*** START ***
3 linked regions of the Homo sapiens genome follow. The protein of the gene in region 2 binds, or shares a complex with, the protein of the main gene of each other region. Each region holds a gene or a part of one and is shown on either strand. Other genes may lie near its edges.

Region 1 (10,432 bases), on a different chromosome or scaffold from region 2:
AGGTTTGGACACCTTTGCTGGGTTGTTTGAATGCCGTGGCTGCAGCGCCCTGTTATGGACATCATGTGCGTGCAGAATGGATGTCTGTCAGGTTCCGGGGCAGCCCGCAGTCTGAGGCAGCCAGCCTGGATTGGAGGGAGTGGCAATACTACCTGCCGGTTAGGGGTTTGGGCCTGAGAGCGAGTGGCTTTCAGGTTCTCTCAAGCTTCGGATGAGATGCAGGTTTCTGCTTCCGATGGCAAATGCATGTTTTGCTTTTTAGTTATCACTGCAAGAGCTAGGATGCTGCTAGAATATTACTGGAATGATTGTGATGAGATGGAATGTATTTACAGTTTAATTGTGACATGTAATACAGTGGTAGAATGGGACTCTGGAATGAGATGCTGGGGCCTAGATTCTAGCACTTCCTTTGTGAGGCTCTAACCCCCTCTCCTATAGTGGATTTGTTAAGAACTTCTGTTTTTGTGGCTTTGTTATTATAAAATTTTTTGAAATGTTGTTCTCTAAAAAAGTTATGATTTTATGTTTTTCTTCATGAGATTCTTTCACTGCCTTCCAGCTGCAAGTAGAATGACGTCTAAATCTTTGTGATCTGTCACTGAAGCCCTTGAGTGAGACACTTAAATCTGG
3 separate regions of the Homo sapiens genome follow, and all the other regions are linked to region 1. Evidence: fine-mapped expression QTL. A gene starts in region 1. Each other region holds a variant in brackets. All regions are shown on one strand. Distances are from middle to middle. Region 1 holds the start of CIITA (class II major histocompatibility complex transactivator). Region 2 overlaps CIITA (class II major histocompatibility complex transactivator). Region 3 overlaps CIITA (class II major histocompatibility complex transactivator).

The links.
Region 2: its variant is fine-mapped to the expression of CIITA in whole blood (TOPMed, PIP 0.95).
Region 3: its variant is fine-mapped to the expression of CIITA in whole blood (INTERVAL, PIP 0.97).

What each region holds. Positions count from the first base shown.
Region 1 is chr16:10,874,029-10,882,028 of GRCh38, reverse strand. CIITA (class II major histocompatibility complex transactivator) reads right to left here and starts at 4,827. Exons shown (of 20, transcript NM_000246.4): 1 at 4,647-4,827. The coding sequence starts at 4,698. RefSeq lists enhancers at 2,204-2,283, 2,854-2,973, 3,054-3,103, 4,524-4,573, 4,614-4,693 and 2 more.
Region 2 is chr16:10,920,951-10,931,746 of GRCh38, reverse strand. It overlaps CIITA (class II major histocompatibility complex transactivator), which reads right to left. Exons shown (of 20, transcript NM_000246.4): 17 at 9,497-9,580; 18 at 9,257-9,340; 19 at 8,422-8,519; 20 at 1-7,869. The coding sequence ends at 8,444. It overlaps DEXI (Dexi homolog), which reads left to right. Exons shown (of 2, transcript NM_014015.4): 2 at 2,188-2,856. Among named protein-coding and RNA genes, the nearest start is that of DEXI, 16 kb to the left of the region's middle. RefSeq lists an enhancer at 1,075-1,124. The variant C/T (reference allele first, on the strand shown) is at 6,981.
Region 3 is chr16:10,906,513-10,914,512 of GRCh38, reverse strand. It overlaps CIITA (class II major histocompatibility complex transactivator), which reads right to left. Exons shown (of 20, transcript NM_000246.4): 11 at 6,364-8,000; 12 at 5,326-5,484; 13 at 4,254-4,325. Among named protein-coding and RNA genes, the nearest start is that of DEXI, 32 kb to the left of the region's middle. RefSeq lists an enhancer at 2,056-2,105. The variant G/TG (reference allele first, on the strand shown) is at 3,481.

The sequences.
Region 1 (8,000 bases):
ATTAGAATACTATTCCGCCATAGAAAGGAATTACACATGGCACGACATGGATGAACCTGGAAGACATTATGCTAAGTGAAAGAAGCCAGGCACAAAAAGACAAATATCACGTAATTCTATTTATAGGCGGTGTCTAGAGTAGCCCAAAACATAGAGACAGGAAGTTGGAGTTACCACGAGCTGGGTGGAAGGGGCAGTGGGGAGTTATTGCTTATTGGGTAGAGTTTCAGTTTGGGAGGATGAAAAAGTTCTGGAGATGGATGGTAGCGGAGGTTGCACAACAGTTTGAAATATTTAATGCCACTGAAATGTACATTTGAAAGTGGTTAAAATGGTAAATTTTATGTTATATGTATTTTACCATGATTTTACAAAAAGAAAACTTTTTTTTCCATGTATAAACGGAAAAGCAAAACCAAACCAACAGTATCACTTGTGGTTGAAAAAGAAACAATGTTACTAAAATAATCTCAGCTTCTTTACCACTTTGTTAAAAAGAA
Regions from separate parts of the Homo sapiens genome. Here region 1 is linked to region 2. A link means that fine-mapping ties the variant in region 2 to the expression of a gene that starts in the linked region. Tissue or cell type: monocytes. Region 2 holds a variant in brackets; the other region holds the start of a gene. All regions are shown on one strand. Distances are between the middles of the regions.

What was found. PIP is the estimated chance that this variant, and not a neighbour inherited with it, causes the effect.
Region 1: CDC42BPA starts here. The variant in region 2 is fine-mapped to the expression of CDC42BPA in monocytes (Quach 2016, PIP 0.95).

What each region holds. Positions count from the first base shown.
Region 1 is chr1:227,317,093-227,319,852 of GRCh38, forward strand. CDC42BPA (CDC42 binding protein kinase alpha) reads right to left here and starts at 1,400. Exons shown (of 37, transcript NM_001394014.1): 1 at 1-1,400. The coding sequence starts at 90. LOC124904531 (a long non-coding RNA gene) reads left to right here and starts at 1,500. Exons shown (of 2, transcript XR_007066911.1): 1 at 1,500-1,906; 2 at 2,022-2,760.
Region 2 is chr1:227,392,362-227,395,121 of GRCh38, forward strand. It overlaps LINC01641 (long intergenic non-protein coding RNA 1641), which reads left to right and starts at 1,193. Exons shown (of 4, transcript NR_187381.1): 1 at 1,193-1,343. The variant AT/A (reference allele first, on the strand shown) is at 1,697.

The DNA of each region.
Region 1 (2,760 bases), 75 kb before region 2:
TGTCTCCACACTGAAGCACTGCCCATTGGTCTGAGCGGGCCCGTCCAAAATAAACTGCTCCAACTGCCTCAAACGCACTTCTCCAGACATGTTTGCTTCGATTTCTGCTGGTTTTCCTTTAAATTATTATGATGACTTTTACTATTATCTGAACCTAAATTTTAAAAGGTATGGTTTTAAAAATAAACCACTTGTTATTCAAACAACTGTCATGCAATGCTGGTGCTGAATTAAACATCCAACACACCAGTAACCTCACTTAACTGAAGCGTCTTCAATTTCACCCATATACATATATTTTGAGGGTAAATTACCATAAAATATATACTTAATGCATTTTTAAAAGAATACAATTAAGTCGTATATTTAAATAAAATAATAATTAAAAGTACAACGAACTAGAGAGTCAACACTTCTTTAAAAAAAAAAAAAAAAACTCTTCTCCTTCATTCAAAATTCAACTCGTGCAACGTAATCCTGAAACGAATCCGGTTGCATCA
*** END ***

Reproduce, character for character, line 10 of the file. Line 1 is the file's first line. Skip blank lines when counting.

Region 2 is chr16:10,920,951-10,931,746 of GRCh38, reverse strand. It overlaps CIITA (class II major histocompatibility complex transactivator), which reads right to left. Exons shown (of 20, transcript NM_000246.4): 17 at 9,497-9,580; 18 at 9,257-9,340; 19 at 8,422-8,519; 20 at 1-7,869. The coding sequence ends at 8,444. It overlaps DEXI (Dexi homolog), which reads left to right. Exons shown (of 2, transcript NM_014015.4): 2 at 2,188-2,856. Among named protein-coding and RNA genes, the nearest start is that of DEXI, 16 kb to the left of the region's middle. RefSeq lists an enhancer at 1,075-1,124. The variant C/T (reference allele first, on the strand shown) is at 6,981.